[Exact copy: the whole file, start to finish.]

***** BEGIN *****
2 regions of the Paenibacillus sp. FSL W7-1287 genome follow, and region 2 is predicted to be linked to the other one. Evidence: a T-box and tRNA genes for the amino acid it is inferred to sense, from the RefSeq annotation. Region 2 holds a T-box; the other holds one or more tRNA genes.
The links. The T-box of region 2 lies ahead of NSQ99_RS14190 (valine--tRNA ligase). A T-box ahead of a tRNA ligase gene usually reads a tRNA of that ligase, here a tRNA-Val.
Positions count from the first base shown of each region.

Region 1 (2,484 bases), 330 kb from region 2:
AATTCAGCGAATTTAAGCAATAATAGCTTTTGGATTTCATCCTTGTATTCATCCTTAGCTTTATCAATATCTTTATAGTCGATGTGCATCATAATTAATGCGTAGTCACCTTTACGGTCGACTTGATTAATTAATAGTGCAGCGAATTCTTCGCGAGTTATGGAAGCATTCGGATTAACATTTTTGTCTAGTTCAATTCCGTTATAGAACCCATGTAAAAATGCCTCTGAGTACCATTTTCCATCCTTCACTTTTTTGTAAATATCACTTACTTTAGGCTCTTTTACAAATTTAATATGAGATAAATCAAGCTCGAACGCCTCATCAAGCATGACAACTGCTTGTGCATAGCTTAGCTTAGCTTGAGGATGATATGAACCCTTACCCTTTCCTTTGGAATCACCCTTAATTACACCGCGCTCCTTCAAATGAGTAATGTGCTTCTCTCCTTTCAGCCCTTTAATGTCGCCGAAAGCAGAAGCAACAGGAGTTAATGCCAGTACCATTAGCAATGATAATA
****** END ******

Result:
2 regions of the Paenibacillus sp. FSL W7-1287 genome follow, and region 2 is predicted to be linked to the other one. Evidence: a T-box and tRNA genes for the amino acid it is inferred to sense, from the RefSeq annotation. Region 2 holds a T-box; the other holds one or more tRNA genes.
The links. The T-box of region 2 lies ahead of NSQ99_RS14190 (valine--tRNA ligase). A T-box ahead of a tRNA ligase gene usually reads a tRNA of that ligase, here a tRNA-Val.
Positions count from the first base shown of each region.

Region 1 (2,484 bases), 330 kb from region 2:
AATTCAGCGAATTTAAGCAATAATAGCTTTTGGATTTCATCCTTGTATTCATCCTTAGCTTTATCAATATCTTTATAGTCGATGTGCATCATAATTAATGCGTAGTCACCTTTACGGTCGACTTGATTAATTAATAGTGCAGCGAATTCTTCGCGAGTTATGGAAGCATTCGGATTAACATTTTTGTCTAGTTCAATTCCGTTATAGAACCCATGTAAAAATGCCTCTGAGTACCATTTTCCATCCTTCACTTTTTTGTAAATATCACTTACTTTAGGCTCTTTTACAAATTTAATATGAGATAAATCAAGCTCGAACGCCTCATCAAGCATGACAACTGCTTGTGCATAGCTTAGCTTAGCTTGAGGATGATATGAACCCTTACCCTTTCCTTTGGAATCACCCTTAATTACACCGCGCTCCTTCAAATGAGTAATGTGCTTCTCTCCTTTCAGCCCTTTAATGTCGCCGAAAGCAGAAGCAACAGGAGTTAATGCCAGTACCATTAGCAATGATAATA